Column

Cardinals' winning rally escalates quickly and Clayton Kershaw can't stop it

The devastation began slowly, painfully, a nick here, a crack there, a bleeder, a blink, the quickening of a heartbeat.

Is this really happening? This is Clayton Kershaw. How could this be happening?

The devastation then finished quickly, suffocatingly, boom, pause, stunned silence, boom, lead lost, Cy crushed, season gasping.

Yes, this was really happening. Yes, in about 20 sweltering minutes early Friday evening, the two-time Cy Young Award winner blew a five-run lead, the richest payroll in baseball blew a seemingly certain win, and raucous Dodger Stadium flat melted.

"There are no words you can use right now," said a somber A.J. Ellis.

This was a speechless defeat indeed, a 10-9 loss to the St. Louis Cardinals in the opener of the National League division series that ranks as the worst Dodgers postseason loss since Tom Lasorda failed to walk Jack Clark in the ninth inning of Game 6 of the 1985 National League Championship Series against the Cardinals.

"Maybe a little shocked," said Matt Kemp in an understatement as massive as the Cardinals' comeback.

This was even worse than Jimmy Rollins' two-run, walk-off double for the Philadelphia Phillies' in Game 4 of the 2009 National League Championship Series, because on the mound then was merely Jonathan Broxton, not the great Kershaw.

This was all about Kershaw. This was all about the Dodgers' best player and team leader having seemingly overcome last season's playoff debacle in St. Louis and set the tone for a Bulldog-type October. This is about how, instead, that nightmare reappeared, and now the Dodgers' season could be swallowed by it.

Teams that win the opener of the short division series have won those series 71% of the time. Teams that beat the game's best active pitcher to win that opener? The Cards will ride into Saturday's Game 2 on a roll that Zack Greinke must stop to save the season.

After Friday's loss, Ellis gave a quick clubhouse speech to remind his teammates that twice in September they lost a tough opener of a three-game series with the Giants and wound up winning the series. But no loss this season, or in many seasons, has been this tough.

"We have a great team, and if I don't get in the way, we have a pretty good chance to win that game," said Kershaw later, looking dazed, standing with his back to a concrete hallway wall, his wet hair hanging in his face. Was it from sweat or the shower?

With two out in the sixth inning, Kershaw was leading 6-1, had retired 16 consecutive batters, and the game truly seemed over.

"He was dominant, he was vintage Clayton, he was burying guys with the breaking ball," said Ellis.

Then suddenly vintage Clayton became vaporized Clayton, as he became buried under his fastball, the 92-degree temperatures, and Cardinals hitters who seemed to know exactly what pitch was coming, as if Kershaw was tipping his pitches while throwing from the stretch.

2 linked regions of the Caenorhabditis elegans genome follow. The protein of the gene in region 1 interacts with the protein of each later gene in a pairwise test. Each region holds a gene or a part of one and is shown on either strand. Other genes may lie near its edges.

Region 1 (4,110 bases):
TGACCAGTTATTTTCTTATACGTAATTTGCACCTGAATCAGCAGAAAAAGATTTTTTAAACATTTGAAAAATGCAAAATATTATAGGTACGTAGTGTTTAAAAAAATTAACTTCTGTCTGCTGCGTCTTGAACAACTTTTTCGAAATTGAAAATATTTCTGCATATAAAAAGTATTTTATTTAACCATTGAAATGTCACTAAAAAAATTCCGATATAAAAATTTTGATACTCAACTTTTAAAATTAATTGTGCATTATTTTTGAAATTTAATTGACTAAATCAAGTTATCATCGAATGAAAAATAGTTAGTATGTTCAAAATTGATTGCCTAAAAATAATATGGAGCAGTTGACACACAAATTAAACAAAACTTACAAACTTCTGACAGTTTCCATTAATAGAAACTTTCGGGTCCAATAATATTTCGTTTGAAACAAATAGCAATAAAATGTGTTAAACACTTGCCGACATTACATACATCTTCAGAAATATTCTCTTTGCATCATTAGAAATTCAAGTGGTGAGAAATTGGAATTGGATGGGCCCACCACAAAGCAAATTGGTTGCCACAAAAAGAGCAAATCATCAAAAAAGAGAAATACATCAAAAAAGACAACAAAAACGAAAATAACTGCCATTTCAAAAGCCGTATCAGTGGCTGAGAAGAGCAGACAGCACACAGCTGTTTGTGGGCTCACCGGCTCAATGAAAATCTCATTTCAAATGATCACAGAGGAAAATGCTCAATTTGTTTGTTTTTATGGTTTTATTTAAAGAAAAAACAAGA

"It kind of all came crashing down," Kershaw said.

The fall began when he allowed a line drive over the right-field fence to Matt Carpenter in the sixth inning. Then when he took the mound in the seventh, the man who once pitched 41 consecutive scoreless innings this year gave up five singles to six batters. At that point Kershaw had thrown 99 pitches, and was clearly gassed, and out to the mound ran Manager Don Mattingly.

In most situations on most teams, Kershaw would have been replaced. But the Dodgers don't have the sort of trustworthy middle relievers who would justify removing their toughest competitor, a guy who has led the major leagues in earned-run average for four consecutive seasons for a reason. Did you really want to see weary J.P. Howell there instead of Kershaw? How about inconsistent Brian Wilson, did you want to see him?

Mattingly left Kershaw in the game, and it's hard to blame him. This was not about a manager's decision, but the makeup of a bullpen that has never lived up to its expensive expectations.

Said Mattingly: "It's really hard to take Clayton out."

Added Kemp: "That's our horse right there. You win with him, you lose with him."

Kershaw struck out Oscar Tavares on three pitches, but then, for a second consecutive October, he lost a monumental battle with Carpenter. In last season's NLCS, Carpenter beat him on 11 pitches. This time, he beat him on eight pitches, ripping a double off the right-center field wall to give the Cardinals a 7-6 lead.

Now it was time for that dreaded Dodgers middle relief, and rookie converted third baseman Pedro Baez promptly walked Randal Grichuk and allowed a three-run home run to Matt Holliday to give the Cardinals a 10-6 lead they never lost.

"It's a terrible feeling," said Kershaw, who claimed he wasn't fatigued. "As a starting pitcher, it's your game to lose, and I did that."

Before these playoffs began, because of the Dodgers bullpen inconsistencies, it was believed that Kershaw would have to have an Orel Hershiser-type October for the Dodgers to win a world championship. So far, that's not happening, not this postseason, and not in Kershaw's career.

In 1988, Hershiser gave up five earned runs in six games. On Friday, Kershaw allowed eight runs in 6 2/3 innings, and now has a 5.20 postseason ERA. Despite his wondrous regular seasons, his legacy will continue to hang in the crooked frame of some awful October moments.

Even for Cy Young, it's getting old.

Twitter: @billplaschke

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